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Seismograph recording the activities of the Pinatubo volcano ( Philippines )
Modern broadband seismometer of the type Fahrtisen STS-2
Inner workings of a seismometer

A seismograph or graph ( Greek σεισμος seismós , 'vibration' and γράφω grapho 'write') or seismometer (Greek: μετρέω metréo 'measure') is a device used in seismology that can register ground vibrations from earthquakes and other seismic waves . In principle, it consists of a mass mounted on a spring suspension. While the ground movement is transferred to the housing of the instrument, the mass remains at rest due to its inertia . The relative movement of the floor can thus be measured as a change in length over time.


The seismoscopes , which were predominantly used up to around 1900, were merely vibration indicators, indicating the occurrence of a quake and sometimes its strength and direction of impact, but not the temporal course of the ground movement. However, no significant findings could be obtained from this.

The first functional seismographs (from 1875) worked purely mechanically. The movement of the ground relative to the inert seismograph mass was magnified with levers and recorded as a curve on an endlessly revolving, sooty paper tape (hence seismograph, from -grápho ' to write'). Electrodynamic seismometers (since 1904) measure the relative movement via an induction voltage in that a coil connected to the seismic mass moves in a magnetic field. The electrical output signal was originally recorded photographically using a mirror galvanometer [document?] , Later it could be amplified electronically. Modern broadband seismometers (since 1976, today generally used for scientific purposes) derive the output signal from the force that is necessary to carry the moving seismograph mass with the housing. This avoids large mechanical deflections and the associated problems. The electrical output signal is digitized and the data is usually immediately forwarded to a data center.

Broadband seismometers cover a wide frequency range (around 15 octaves compared to the 10 octaves of the human hearing range). The highest frequencies are in the lower audible range at around 50 Hz and the lowest at around one oscillation per hour. The tides of the solid earth with periods of 12 and 24 hours are still recorded, although not as precisely as with a gravimeter . The smallest detectable periodic acceleration of the earth is a few trillionths (10 −12 ) of normal gravity. At the same time, these instruments are able to record regional earthquakes up to magnitude 7 without distortion.


A network of seismographs is used to determine the exact location and time of earthquakes. The time differences are evaluated for precise localization ( bearing principle ). Since seismic waves propagate inside the earth at speeds of several kilometers per second, earthquakes across continents are registered and localized after a short time. In addition to natural earthquakes, the following can also be registered:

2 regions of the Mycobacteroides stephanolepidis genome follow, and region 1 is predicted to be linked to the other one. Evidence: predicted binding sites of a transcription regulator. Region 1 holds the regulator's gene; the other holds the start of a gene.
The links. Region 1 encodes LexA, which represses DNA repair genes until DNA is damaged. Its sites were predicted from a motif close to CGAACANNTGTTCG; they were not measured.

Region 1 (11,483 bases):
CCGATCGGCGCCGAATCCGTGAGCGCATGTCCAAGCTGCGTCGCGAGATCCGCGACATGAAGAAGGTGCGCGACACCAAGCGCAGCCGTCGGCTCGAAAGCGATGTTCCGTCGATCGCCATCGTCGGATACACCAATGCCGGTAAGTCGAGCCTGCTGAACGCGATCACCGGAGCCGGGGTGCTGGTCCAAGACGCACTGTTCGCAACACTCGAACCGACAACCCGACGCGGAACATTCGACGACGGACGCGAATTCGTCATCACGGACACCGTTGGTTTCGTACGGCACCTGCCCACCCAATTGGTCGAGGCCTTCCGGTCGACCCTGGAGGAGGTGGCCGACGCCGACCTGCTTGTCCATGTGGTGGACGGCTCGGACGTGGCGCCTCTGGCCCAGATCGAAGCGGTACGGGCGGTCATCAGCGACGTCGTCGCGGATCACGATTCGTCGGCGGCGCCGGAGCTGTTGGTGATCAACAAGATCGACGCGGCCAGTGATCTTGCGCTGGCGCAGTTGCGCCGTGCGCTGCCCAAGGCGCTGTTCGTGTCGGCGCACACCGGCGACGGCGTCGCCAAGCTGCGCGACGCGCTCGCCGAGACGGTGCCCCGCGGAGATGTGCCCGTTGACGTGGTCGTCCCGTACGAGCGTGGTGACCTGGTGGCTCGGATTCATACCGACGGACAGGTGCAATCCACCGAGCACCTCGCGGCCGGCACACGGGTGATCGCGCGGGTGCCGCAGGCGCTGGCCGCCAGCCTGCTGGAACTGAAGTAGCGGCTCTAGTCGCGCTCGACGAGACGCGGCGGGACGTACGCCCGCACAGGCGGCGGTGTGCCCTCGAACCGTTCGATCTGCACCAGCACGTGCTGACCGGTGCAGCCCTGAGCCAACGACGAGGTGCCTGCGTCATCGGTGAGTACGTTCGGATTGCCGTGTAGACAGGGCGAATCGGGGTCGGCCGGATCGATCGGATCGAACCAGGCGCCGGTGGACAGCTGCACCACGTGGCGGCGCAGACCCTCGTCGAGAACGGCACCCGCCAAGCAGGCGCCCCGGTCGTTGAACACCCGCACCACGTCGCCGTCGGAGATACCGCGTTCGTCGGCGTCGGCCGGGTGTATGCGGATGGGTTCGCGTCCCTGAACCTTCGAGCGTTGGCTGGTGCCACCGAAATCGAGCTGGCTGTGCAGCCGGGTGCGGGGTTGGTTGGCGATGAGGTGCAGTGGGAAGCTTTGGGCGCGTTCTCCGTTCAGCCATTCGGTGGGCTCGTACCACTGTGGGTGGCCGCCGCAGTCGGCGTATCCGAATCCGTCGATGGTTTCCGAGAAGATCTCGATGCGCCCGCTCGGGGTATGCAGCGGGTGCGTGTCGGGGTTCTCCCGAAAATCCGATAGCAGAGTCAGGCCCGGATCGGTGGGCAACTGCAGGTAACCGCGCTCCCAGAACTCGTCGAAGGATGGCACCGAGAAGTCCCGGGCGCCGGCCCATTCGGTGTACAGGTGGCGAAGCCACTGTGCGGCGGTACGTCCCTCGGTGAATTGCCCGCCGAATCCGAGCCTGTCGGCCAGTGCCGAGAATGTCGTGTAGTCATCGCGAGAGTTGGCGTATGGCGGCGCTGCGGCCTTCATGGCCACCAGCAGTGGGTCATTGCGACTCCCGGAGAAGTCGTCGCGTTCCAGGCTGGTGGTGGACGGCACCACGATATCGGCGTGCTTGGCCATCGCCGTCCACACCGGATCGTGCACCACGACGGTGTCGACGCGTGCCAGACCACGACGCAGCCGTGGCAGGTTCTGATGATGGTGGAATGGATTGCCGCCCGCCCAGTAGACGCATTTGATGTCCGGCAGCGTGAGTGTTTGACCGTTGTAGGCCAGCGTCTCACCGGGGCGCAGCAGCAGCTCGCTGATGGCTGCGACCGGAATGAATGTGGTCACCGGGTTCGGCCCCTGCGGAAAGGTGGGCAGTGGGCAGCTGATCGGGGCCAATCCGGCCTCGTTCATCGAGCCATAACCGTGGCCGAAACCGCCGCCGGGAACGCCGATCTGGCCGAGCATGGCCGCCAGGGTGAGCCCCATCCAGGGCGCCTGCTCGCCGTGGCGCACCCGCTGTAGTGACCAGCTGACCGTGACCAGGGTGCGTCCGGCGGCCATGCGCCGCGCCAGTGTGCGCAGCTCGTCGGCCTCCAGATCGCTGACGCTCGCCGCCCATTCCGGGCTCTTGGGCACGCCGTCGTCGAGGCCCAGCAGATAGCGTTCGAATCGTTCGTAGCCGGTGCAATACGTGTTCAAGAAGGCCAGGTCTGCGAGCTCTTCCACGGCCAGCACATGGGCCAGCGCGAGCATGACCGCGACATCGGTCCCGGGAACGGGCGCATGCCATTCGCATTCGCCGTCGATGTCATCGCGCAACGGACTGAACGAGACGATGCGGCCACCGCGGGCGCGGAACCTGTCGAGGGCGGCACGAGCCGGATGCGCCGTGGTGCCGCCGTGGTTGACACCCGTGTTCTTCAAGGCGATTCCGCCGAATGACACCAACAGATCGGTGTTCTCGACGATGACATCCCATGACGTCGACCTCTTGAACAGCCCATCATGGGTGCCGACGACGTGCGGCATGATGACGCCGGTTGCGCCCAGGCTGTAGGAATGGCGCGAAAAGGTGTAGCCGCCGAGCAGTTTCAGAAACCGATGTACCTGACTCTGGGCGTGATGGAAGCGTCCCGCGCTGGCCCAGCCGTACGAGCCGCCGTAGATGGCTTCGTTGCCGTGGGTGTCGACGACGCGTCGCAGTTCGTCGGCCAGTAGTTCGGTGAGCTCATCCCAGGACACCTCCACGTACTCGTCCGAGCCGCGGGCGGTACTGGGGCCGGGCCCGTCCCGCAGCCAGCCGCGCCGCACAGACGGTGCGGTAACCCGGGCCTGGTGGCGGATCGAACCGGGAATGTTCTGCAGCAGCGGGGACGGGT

Depending on the construction of the instrument, the

From the records one can deduce:

A seismogram is the graphical record of a seismograph. The ground movements can be calculated from the seismogram. Further evaluation can u. a. Determine the natural vibration frequency of buildings or, in another frequency range, the natural vibration frequencies of the earth caused by strong earthquakes.


Replica of Zhang Heng's seismoscope

The oldest seismoscope in the world comes in all likelihood from the Chinese Empire . It was invented by Zhang Heng , Imperial Astronomer of the Han Dynasty , around the year 132 AD - about 1,600 years before the first seismographs were developed in the Western world . The device was a movement-sensitive vessel made of bronze with eight outward-pointing dragon heads that pointed in eight different directions. Each of the dragons held a copper ball in its mouth, which was spat out when the earth moved in the direction of the quake. Around the base of the vessel, under each dragon, crouched a porcelain frog with its mouth wide open. Even the slightest seismic tremors caused a pendulum hidden in the vessel to vibrate, which released the ball from its holder. The ball fell from the dragon's mouth into that of the frog, so that the direction of the earthquake could be deduced.

Around 1856 Luigi Palmieri developed electromagnetic seismographs in which an impact closed an electrical contact and thus enabled further actions such as recording the time or starting other devices. In 1904 Boris Borissowitsch Golizyn (Prince Galitzin) developed an electrodynamic seismograph in Saint Petersburg , which after some technical improvements became the model for modern devices and replaced mechanical devices.

The first seismogram of a long-distance quake was registered in Potsdam in 1889 rather by chance. The astronomer Ernst von Rebeur-Paschwitz recorded the surface waves of an earthquake near Japan with an apparatus that was actually intended for measuring vertical deviations due to astrophysical influences. Von Rebeur-Paschwitz is therefore considered one of the fathers of seismology today.

Emil Wiechert's air-cushioned seismograph with high magnification, which for the first time enabled continuous recording of global earthquake activity, remained the model for most of the instruments used in earthquake monitoring stations around the world for decades.

See also

Web links

Wiktionary: Seismograph  - explanations of meanings, word origins, synonyms, translations
Commons : Seismographs  - collection of images, videos and audio files